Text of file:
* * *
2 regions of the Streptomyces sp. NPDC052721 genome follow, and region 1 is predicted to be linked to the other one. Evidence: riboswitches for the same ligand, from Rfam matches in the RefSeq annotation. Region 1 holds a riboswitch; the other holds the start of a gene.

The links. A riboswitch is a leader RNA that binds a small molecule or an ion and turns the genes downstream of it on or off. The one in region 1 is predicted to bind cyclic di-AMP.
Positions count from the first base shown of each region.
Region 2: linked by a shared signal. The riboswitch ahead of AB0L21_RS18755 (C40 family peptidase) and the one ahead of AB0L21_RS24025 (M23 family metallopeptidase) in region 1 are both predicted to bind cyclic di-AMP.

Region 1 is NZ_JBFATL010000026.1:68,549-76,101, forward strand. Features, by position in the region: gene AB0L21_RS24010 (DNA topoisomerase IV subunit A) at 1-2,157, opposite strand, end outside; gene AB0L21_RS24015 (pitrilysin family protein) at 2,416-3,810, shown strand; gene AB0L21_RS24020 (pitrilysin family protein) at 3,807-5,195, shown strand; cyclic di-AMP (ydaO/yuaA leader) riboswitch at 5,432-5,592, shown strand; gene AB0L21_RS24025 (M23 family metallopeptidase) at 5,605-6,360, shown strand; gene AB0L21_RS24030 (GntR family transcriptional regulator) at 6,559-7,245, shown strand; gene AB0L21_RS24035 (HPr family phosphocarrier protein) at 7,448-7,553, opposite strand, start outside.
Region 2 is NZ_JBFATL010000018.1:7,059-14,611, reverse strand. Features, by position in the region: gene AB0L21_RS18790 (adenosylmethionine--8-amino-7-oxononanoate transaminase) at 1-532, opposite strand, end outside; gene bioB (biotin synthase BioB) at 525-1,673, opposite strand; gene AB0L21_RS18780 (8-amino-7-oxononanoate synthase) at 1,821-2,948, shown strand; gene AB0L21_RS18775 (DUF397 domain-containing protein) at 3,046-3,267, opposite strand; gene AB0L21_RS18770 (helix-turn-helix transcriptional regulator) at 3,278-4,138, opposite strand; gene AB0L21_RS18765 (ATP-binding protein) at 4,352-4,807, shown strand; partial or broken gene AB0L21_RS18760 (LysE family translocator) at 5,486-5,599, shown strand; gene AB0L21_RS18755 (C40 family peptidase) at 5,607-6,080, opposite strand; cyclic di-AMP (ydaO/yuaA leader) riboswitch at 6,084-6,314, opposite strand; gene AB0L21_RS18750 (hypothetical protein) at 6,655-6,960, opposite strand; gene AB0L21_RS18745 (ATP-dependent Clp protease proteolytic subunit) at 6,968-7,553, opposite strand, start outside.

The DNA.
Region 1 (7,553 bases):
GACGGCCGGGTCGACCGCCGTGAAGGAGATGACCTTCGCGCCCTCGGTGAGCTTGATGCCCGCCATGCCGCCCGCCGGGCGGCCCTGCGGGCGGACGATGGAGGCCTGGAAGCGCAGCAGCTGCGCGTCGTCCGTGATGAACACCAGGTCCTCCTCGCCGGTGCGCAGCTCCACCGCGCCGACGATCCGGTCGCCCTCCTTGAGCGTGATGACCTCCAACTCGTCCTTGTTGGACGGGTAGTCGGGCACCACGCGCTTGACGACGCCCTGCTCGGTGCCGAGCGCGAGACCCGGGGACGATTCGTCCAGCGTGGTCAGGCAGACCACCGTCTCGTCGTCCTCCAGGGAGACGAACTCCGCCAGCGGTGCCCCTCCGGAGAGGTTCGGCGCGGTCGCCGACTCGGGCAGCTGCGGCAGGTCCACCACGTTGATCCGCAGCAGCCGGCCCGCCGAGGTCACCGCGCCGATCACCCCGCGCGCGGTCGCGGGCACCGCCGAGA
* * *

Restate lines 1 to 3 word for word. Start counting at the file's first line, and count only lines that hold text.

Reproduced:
2 regions of the Streptomyces sp. NPDC052721 genome follow, and region 1 is predicted to be linked to the other one. Evidence: riboswitches for the same ligand, from Rfam matches in the RefSeq annotation. Region 1 holds a riboswitch; the other holds the start of a gene.

The links. A riboswitch is a leader RNA that binds a small molecule or an ion and turns the genes downstream of it on or off. The one in region 1 is predicted to bind cyclic di-AMP.
Positions count from the first base shown of each region.